The rise of civic activism

Retirees who lost money in the Sterling First fiasco held a protest outside Mandurah Magistrates Court.
Retirees who lost money in the Sterling First fiasco held a protest outside Mandurah Magistrates Court.

THERE has been a surge of civic activism in the Peel region in the past six months.

From a one-man hunger strike for the Lakelands train station, to the biggest rally in Mandurah’s history, residents are increasingly taking a public stand to affect societal change.

Earlier this year were the high-profile vegan activists fronting Mandurah Magistrates Court. Activists trespassed on local farms in an effort to draw attention to animal rights.

ACTIVISTS FINED FOR FACEBOOK LIVE IN PIGGERY

ANIMAL ACTIVIST FINED FOR PIGGERY TRESPASS

James Warden and Katrina Sobianina leaving Mandurah Magistrates Court

VEGAN ACTIVIST ACCUSED OF STEALING CALF

ACTIVIST FINED FOR TRESPASS ON PIGGERIES

In June, Meadow Springs resident Ahmed Zilani went on a 12-hour hunger strike to put pressure on the State Government to build the Lakelands train station.

MAN’S HUNGER STRIKE FOR TRAIN STATION

In August, hundreds showed up for the Rally for More Police in Mandurah. It was the biggest rally ever held in the city, with huge support from the community.

MANDURAH CROWD RALLIES FOR MORE POLICE

Related to this movement, residents’ action groups formed to address crime and anti-social behaviour.

RESIDENTS FORM ACTION GROUPS DEMANDING MORE POLICE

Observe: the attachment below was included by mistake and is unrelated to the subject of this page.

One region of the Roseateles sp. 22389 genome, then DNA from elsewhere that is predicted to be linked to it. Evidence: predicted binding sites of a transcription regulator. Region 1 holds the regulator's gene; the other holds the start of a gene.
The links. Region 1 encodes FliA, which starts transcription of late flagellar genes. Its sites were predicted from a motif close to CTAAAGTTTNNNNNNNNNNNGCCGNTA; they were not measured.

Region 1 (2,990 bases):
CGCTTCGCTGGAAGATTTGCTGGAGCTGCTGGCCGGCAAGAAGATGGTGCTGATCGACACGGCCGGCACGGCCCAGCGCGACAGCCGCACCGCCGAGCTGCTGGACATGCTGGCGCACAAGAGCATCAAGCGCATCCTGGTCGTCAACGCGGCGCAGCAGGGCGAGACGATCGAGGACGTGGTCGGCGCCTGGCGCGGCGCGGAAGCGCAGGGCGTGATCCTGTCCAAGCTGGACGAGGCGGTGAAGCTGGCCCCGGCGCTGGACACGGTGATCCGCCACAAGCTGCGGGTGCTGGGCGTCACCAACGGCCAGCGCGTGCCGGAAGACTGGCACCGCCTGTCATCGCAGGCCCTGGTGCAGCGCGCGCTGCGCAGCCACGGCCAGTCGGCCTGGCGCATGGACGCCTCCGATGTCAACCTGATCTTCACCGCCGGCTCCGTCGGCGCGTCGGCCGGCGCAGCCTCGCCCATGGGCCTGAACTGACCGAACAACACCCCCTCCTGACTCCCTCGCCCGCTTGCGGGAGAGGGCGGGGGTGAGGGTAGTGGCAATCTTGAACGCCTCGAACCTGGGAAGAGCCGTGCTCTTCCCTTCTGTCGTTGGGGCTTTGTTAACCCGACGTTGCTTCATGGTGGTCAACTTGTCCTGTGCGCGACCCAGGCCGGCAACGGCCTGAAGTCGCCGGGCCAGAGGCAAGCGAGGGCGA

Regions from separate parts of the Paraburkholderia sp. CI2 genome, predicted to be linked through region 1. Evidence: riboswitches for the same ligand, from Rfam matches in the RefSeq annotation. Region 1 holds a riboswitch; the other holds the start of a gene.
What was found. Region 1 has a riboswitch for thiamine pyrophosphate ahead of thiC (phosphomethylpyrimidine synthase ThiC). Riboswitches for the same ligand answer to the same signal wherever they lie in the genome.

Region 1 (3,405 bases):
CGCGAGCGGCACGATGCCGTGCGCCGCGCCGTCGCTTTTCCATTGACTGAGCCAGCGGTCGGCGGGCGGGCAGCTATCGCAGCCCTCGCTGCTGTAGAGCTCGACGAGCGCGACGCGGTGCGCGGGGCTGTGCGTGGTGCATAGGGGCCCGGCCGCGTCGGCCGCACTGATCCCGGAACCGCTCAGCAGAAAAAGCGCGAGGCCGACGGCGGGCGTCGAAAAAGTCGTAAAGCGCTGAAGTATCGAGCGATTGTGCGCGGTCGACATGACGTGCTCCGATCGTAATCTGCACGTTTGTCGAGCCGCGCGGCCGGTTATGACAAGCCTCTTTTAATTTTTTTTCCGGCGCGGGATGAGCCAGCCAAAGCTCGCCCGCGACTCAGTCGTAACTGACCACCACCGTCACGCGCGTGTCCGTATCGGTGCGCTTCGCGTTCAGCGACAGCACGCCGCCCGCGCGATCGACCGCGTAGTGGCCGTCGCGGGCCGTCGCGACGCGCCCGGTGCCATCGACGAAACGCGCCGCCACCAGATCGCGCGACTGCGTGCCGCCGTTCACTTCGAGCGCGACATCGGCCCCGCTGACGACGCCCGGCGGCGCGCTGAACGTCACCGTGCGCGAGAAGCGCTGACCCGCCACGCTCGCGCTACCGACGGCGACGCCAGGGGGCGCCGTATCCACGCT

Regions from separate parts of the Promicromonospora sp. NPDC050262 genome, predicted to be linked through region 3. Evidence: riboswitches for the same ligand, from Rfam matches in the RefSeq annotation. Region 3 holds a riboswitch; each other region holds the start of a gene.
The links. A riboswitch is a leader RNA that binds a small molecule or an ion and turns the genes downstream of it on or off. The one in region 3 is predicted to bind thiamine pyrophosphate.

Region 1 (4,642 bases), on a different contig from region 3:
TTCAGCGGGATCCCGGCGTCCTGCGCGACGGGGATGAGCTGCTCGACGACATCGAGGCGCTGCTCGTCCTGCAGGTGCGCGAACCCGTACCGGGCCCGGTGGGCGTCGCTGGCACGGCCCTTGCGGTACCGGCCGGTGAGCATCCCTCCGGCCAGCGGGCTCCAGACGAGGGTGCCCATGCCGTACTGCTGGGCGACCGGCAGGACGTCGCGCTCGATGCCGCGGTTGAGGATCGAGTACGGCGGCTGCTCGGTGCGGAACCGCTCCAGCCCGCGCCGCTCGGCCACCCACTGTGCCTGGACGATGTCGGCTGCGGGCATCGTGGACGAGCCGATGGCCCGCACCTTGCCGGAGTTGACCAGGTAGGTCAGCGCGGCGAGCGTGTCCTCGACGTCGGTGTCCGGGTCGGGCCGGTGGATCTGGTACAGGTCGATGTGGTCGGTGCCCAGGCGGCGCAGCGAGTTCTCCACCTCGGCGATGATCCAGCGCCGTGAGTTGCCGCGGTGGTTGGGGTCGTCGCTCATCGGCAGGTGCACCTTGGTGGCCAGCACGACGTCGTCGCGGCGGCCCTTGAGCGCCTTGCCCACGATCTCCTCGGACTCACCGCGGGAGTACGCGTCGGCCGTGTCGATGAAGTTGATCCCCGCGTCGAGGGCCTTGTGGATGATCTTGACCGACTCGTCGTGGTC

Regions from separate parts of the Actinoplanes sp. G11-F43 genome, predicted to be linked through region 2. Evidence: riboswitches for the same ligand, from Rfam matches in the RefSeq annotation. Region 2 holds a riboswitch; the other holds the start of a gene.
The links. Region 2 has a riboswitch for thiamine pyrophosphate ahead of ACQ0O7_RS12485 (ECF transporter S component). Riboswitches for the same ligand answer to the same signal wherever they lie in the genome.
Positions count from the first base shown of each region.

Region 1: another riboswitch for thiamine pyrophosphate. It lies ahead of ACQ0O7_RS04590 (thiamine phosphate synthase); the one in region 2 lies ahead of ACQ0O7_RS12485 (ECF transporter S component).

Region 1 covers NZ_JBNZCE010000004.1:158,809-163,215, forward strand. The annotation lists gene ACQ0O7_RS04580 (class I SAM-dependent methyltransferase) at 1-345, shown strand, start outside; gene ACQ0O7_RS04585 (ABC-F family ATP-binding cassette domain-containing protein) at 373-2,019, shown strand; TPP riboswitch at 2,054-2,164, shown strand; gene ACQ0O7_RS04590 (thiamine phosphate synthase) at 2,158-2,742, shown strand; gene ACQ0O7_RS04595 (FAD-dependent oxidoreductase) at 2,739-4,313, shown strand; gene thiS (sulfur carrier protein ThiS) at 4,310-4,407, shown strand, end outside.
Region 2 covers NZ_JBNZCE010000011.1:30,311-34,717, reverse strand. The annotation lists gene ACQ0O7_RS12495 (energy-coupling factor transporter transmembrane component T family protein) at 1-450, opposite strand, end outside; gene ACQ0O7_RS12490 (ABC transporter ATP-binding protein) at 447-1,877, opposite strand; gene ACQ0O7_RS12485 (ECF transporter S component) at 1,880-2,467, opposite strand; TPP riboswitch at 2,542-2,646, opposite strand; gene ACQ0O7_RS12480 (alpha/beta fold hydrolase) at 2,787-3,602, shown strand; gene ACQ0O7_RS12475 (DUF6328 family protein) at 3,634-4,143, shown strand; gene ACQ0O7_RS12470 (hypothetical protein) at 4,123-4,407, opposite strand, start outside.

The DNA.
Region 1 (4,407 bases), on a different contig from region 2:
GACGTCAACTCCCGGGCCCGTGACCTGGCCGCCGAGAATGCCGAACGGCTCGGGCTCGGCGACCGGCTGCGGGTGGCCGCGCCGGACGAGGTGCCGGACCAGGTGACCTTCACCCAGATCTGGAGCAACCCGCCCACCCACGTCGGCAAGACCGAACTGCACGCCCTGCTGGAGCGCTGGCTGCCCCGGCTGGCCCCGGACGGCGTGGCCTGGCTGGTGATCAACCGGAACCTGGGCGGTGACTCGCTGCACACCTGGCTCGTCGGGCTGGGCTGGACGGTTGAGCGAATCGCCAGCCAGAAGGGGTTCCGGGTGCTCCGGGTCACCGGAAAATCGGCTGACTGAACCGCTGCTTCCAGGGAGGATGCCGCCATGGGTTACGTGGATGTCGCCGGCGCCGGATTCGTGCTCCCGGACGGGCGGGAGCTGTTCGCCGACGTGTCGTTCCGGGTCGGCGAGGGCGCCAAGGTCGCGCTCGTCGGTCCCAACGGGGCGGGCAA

Retirees who lost money in the Sterling First Fiasco have held several rallies in Mandurah. Their demands included compensation and a Royal Commission into Sterling Group.

HUNDREDS RALLY AFTER STERLING GROUP FIASCO

Last week Erskine residents gathered and signed a petition for an enclosed park and community garden in the southern suburbs.

PUSH FOR SENSORY PARK IN ERSKINE

Curtin University lecturer and researcher Sky Croeser said increased activism could be linked to social media allowing residents to promote their cause.

“Activism often comes in waves,” she said.

“Sometimes seeing other people take part in activism has a flow-on affect because it becomes normalised.

“People may feel like it is an effective tactic.”

Dr Croeser said there might also be some overlap and crossover, with the same activists being involved in different causes.

“It could be the same people organising some groups,” she said.